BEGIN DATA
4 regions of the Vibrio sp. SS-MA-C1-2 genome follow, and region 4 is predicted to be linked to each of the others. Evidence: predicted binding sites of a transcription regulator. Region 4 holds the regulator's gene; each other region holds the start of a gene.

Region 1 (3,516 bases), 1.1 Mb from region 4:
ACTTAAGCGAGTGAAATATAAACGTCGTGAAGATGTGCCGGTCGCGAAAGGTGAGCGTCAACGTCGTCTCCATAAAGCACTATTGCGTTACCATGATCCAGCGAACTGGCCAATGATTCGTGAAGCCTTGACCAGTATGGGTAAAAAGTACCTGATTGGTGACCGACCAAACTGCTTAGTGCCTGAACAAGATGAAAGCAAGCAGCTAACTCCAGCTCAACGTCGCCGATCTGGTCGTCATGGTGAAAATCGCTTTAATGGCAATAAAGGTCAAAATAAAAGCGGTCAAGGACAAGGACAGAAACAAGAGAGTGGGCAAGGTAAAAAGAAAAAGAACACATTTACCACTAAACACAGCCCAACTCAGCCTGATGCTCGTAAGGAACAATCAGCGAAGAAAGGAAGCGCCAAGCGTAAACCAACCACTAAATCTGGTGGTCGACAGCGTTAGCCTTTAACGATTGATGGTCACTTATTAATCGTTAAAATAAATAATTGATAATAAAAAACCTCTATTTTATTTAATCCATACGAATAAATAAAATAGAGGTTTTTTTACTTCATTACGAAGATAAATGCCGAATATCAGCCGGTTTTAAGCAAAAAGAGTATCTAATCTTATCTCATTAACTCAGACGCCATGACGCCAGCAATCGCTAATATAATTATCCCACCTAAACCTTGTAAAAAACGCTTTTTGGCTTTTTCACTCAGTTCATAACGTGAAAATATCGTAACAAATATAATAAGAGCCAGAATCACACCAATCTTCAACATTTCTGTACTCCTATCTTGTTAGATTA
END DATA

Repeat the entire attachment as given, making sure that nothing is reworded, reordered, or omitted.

4 regions of the Vibrio sp. SS-MA-C1-2 genome follow, and region 4 is predicted to be linked to each of the others. Evidence: predicted binding sites of a transcription regulator. Region 4 holds the regulator's gene; each other region holds the start of a gene.

Region 1 (3,516 bases), 1.1 Mb from region 4:
ACTTAAGCGAGTGAAATATAAACGTCGTGAAGATGTGCCGGTCGCGAAAGGTGAGCGTCAACGTCGTCTCCATAAAGCACTATTGCGTTACCATGATCCAGCGAACTGGCCAATGATTCGTGAAGCCTTGACCAGTATGGGTAAAAAGTACCTGATTGGTGACCGACCAAACTGCTTAGTGCCTGAACAAGATGAAAGCAAGCAGCTAACTCCAGCTCAACGTCGCCGATCTGGTCGTCATGGTGAAAATCGCTTTAATGGCAATAAAGGTCAAAATAAAAGCGGTCAAGGACAAGGACAGAAACAAGAGAGTGGGCAAGGTAAAAAGAAAAAGAACACATTTACCACTAAACACAGCCCAACTCAGCCTGATGCTCGTAAGGAACAATCAGCGAAGAAAGGAAGCGCCAAGCGTAAACCAACCACTAAATCTGGTGGTCGACAGCGTTAGCCTTTAACGATTGATGGTCACTTATTAATCGTTAAAATAAATAATTGATAATAAAAAACCTCTATTTTATTTAATCCATACGAATAAATAAAATAGAGGTTTTTTTACTTCATTACGAAGATAAATGCCGAATATCAGCCGGTTTTAAGCAAAAAGAGTATCTAATCTTATCTCATTAACTCAGACGCCATGACGCCAGCAATCGCTAATATAATTATCCCACCTAAACCTTGTAAAAAACGCTTTTTGGCTTTTTCACTCAGTTCATAACGTGAAAATATCGTAACAAATATAATAAGAGCCAGAATCACACCAATCTTCAACATTTCTGTACTCCTATCTTGTTAGATTA